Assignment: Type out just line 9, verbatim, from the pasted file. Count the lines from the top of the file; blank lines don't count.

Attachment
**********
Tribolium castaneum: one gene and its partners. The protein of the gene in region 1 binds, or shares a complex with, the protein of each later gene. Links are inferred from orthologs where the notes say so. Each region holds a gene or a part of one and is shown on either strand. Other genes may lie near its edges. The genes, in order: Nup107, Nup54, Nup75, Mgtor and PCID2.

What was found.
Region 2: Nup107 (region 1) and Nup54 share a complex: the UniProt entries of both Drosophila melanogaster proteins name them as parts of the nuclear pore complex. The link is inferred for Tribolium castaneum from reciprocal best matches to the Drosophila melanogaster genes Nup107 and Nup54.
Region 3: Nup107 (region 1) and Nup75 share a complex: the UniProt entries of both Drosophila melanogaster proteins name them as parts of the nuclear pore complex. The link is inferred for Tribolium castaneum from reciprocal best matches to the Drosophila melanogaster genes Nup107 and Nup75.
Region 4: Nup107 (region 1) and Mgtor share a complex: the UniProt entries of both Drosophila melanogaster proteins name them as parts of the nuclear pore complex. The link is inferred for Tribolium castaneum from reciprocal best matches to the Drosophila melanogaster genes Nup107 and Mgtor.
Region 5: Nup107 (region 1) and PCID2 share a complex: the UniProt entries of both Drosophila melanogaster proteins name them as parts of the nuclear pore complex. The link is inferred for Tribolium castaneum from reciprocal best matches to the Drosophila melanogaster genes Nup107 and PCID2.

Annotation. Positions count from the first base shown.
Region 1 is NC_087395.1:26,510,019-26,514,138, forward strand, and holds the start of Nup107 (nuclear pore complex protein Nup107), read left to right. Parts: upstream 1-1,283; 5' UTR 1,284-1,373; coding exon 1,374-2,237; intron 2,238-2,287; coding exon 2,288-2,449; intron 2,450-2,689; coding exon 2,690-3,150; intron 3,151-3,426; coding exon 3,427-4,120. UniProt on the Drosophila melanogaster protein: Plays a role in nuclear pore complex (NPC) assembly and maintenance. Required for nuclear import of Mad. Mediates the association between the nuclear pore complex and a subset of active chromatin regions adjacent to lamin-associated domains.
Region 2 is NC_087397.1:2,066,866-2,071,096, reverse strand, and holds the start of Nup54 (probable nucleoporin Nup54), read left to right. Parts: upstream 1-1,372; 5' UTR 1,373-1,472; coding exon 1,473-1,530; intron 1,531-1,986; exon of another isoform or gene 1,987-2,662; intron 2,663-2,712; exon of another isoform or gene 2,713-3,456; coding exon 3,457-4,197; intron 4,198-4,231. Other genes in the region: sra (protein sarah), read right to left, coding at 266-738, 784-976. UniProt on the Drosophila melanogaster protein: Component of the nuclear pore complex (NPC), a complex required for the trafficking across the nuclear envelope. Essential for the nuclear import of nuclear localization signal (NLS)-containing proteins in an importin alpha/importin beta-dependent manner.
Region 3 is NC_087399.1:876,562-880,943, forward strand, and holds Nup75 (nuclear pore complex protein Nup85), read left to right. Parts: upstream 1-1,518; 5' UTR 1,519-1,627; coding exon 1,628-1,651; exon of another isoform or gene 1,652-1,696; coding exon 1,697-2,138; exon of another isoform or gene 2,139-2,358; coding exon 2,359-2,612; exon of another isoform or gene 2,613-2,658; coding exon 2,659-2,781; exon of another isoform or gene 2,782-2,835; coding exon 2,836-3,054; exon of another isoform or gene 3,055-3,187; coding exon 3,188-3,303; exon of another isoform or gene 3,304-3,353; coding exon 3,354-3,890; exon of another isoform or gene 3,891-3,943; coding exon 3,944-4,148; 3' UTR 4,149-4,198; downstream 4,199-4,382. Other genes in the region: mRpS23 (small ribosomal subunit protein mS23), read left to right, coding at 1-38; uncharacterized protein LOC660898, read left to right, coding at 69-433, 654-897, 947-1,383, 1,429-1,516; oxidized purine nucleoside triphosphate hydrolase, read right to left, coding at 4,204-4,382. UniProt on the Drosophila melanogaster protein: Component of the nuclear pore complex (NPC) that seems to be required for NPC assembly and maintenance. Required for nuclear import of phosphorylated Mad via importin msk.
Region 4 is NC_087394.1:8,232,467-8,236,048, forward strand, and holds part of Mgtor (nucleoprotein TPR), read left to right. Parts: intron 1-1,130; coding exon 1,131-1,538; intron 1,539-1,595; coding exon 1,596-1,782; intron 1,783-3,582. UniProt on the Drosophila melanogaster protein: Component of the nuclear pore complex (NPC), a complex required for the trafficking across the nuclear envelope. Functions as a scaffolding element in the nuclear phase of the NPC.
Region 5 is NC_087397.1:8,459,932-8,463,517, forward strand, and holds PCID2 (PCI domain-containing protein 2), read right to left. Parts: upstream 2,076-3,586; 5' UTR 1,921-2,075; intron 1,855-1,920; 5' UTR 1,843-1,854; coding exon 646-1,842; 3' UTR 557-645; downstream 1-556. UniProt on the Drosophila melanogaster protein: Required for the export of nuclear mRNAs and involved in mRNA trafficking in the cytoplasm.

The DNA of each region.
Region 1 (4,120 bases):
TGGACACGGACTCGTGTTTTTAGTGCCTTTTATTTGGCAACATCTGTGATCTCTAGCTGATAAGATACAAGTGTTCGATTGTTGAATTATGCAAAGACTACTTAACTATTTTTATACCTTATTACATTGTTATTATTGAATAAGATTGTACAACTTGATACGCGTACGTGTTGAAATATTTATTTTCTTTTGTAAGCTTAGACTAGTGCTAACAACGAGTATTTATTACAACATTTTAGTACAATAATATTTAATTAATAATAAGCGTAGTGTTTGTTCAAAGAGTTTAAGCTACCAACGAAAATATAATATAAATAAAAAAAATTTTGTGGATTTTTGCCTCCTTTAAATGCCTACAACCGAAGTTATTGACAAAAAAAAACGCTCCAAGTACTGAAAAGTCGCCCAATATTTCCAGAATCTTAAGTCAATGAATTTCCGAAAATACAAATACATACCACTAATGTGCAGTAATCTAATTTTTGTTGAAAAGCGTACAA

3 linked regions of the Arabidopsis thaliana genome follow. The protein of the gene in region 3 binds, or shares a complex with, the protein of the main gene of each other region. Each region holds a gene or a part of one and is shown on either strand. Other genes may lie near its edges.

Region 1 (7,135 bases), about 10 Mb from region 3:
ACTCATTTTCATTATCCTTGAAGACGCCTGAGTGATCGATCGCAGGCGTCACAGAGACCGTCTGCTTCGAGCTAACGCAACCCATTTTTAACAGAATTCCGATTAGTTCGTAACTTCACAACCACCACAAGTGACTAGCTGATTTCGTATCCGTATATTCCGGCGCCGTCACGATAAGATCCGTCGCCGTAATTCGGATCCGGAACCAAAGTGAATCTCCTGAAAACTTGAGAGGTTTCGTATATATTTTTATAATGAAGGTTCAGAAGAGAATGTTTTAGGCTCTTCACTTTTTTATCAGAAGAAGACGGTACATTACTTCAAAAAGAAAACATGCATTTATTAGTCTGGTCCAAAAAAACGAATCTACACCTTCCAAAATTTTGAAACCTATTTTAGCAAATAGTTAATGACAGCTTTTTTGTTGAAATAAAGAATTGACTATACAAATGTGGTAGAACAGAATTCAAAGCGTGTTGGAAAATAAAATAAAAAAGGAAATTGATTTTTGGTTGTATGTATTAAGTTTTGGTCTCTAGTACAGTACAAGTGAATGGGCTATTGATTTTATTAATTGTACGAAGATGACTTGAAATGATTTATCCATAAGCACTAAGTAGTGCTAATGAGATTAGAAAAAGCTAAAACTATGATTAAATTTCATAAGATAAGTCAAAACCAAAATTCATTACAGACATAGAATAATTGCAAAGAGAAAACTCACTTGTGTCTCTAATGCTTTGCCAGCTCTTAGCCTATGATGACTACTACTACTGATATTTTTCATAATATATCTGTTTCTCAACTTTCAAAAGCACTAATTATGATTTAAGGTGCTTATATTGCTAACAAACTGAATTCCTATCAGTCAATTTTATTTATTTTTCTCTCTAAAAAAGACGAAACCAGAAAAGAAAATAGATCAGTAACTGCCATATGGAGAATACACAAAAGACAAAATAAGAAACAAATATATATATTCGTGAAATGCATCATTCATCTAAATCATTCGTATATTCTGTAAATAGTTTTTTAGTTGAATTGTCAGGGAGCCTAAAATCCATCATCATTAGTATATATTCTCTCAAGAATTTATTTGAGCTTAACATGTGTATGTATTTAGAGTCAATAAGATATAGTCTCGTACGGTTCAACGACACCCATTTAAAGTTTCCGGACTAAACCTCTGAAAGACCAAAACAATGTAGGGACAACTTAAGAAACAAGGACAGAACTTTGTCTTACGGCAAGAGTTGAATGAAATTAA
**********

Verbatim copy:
Region 2 is NC_087397.1:2,066,866-2,071,096, reverse strand, and holds the start of Nup54 (probable nucleoporin Nup54), read left to right. Parts: upstream 1-1,372; 5' UTR 1,373-1,472; coding exon 1,473-1,530; intron 1,531-1,986; exon of another isoform or gene 1,987-2,662; intron 2,663-2,712; exon of another isoform or gene 2,713-3,456; coding exon 3,457-4,197; intron 4,198-4,231. Other genes in the region: sra (protein sarah), read right to left, coding at 266-738, 784-976. UniProt on the Drosophila melanogaster protein: Component of the nuclear pore complex (NPC), a complex required for the trafficking across the nuclear envelope. Essential for the nuclear import of nuclear localization signal (NLS)-containing proteins in an importin alpha/importin beta-dependent manner.